Rescuing food and reducing waste across Los Angeles County isn’t just beneficial for feeding the hungry, it is critical to protecting the environment. That’s why when food can’t be given to those in need, the Los Angeles Regional Food Bank doesn’t immediately toss it into the trash — it works with local waste agencies to convert it into renewable green energy.
“Wasted food is wasted energy,” said Kimberly Ohrt, public affairs manager for Waste Management. “After getting food to those who need it, the Food Bank works with us to divert food waste from the waste stream to create green renewable energy.”
Food that is simply thrown away wastes all the energy that went into growing or producing it, Ohrt explained. This includes limited resources like fossil fuels used in tractors and trucks, and large amounts of water — a particular concern in drought-ridden California. For example, tossing out one egg wastes 55 gallons of water, while a brown and mushy banana wastes 210 gallons. Cuts of red meat have the highest waste value: 1,850 gallons of water for one pound of hamburger.
In addition to wasting resources, uneaten food also actively harms the environment when sent to the landfill. When food breaks down, it releases methane — a gas 86 times more powerful than carbon dioxide and a significant cause behind global climate change. The Environmental Protection Agency estimates that 20 percent of what goes into landfills is food waste.
Food waste can also obstruct the recycling process.
“It’s what we call unintended consequences,” said Ohrt. “Let’s say you have a pizza box that you want to put in the recycling bin — which is a good thing — but there’s a full slice of pizza still in the box. That contaminates all the good recyclables.”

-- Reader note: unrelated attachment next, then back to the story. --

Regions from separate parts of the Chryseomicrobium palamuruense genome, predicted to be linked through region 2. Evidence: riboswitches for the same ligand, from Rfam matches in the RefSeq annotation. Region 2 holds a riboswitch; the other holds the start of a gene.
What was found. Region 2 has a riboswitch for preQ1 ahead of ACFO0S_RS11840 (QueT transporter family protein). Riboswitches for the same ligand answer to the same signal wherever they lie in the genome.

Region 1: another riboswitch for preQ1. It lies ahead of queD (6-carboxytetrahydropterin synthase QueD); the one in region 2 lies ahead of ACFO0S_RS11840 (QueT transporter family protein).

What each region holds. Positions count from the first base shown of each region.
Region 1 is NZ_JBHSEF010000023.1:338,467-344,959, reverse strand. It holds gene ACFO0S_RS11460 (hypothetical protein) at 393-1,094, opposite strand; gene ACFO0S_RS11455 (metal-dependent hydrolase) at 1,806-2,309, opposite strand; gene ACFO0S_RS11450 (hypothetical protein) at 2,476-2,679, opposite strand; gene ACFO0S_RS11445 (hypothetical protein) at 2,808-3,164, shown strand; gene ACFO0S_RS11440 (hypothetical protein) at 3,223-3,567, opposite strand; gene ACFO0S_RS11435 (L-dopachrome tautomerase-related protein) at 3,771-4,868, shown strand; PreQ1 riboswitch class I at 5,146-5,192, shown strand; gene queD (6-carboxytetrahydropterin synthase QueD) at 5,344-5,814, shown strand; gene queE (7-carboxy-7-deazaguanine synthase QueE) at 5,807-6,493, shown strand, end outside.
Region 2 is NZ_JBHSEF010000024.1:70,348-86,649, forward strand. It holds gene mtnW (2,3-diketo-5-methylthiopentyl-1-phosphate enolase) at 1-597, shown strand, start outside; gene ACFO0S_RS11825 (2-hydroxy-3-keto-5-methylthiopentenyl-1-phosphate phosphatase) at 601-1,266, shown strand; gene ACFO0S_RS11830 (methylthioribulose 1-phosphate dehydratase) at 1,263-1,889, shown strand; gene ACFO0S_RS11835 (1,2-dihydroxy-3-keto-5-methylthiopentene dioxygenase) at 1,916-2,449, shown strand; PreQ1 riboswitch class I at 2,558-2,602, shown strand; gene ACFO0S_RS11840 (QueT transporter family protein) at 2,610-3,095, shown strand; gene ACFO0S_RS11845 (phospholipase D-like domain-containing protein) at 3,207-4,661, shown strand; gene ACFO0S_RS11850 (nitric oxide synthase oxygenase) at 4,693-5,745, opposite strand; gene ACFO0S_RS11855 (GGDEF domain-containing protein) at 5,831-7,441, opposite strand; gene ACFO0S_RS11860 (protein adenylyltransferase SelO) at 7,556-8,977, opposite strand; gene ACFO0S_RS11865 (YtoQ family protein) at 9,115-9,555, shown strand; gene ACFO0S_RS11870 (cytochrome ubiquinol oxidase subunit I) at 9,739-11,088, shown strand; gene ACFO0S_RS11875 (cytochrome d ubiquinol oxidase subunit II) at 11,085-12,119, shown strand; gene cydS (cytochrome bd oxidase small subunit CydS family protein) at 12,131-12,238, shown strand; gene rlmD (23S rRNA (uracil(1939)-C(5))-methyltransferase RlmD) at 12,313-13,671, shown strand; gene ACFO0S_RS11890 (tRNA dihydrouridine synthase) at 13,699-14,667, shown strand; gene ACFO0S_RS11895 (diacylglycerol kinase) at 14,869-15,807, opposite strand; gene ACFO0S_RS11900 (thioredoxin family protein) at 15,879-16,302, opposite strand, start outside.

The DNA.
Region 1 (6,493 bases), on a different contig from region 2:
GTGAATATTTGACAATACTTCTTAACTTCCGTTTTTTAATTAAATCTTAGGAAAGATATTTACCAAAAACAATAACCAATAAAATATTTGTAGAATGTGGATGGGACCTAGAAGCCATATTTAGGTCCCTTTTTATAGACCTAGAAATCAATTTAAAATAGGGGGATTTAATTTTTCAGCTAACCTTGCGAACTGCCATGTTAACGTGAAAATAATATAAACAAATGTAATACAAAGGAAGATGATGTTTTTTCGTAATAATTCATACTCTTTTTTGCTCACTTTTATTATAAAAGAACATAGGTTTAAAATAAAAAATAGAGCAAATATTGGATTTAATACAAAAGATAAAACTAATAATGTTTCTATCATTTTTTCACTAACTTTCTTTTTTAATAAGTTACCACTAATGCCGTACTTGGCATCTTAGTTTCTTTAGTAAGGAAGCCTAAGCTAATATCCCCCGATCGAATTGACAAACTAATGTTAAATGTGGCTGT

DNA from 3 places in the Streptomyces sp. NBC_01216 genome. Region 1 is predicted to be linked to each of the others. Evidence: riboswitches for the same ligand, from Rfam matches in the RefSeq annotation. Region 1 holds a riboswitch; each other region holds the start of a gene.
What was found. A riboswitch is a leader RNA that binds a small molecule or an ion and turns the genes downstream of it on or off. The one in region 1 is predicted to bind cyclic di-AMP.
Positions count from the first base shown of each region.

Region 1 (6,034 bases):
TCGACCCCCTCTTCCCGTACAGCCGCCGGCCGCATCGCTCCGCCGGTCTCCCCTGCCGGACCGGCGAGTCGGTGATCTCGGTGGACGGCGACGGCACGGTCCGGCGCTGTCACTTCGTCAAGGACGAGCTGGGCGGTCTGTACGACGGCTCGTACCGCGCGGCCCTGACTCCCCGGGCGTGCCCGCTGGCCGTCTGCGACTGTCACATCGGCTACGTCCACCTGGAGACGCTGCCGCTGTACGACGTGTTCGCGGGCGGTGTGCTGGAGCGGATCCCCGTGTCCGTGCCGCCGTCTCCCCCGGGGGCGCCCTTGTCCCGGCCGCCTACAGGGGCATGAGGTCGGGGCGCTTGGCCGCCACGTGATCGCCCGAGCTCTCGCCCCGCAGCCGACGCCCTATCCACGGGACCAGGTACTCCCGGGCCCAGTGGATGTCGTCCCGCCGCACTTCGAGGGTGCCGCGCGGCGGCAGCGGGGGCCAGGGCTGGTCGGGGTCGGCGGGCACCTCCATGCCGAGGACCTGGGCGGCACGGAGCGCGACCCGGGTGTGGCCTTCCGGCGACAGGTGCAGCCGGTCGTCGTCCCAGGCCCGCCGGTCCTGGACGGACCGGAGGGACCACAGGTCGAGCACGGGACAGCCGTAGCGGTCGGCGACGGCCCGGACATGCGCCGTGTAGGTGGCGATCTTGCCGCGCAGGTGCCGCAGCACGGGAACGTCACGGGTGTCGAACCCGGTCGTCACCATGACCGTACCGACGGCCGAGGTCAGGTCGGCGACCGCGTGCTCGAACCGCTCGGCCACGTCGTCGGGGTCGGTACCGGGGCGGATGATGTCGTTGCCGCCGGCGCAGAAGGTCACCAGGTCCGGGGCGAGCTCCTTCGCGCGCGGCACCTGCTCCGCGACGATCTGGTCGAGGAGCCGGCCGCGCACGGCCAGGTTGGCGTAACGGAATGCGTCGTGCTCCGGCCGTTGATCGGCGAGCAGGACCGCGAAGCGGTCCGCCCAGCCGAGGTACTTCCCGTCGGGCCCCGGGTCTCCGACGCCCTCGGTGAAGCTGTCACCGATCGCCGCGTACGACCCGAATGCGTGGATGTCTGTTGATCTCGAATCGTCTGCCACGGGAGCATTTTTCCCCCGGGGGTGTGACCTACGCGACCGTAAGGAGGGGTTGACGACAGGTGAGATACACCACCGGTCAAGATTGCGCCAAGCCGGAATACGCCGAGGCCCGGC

If recyclables contain too much contamination, like food waste, then manufacturers will not buy them — causing entire loads of otherwise recyclable materials to be sent to the landfill instead of being used again.
However, turning food waste into energy has nothing but positive returns for the environment.
For example, Food Bank volunteers separate out any food not fit for someone’s table from the edible donations. Waste Management converts some of that food waste into new energy using highly specialized equipment. This new end product, called Engineered BioSlurry, is transported to Los Angeles County Sanitation District’s Carson facility to power the water pollution plant. Other inedible food items can become compost or animal feed.
“If we all make the effort to separate food waste at the source, we can put it to beneficial use instead,” she said.
Questioning if a food item is still safe to eat? Visit LAFoodBank.org/shelflifeguide for more information.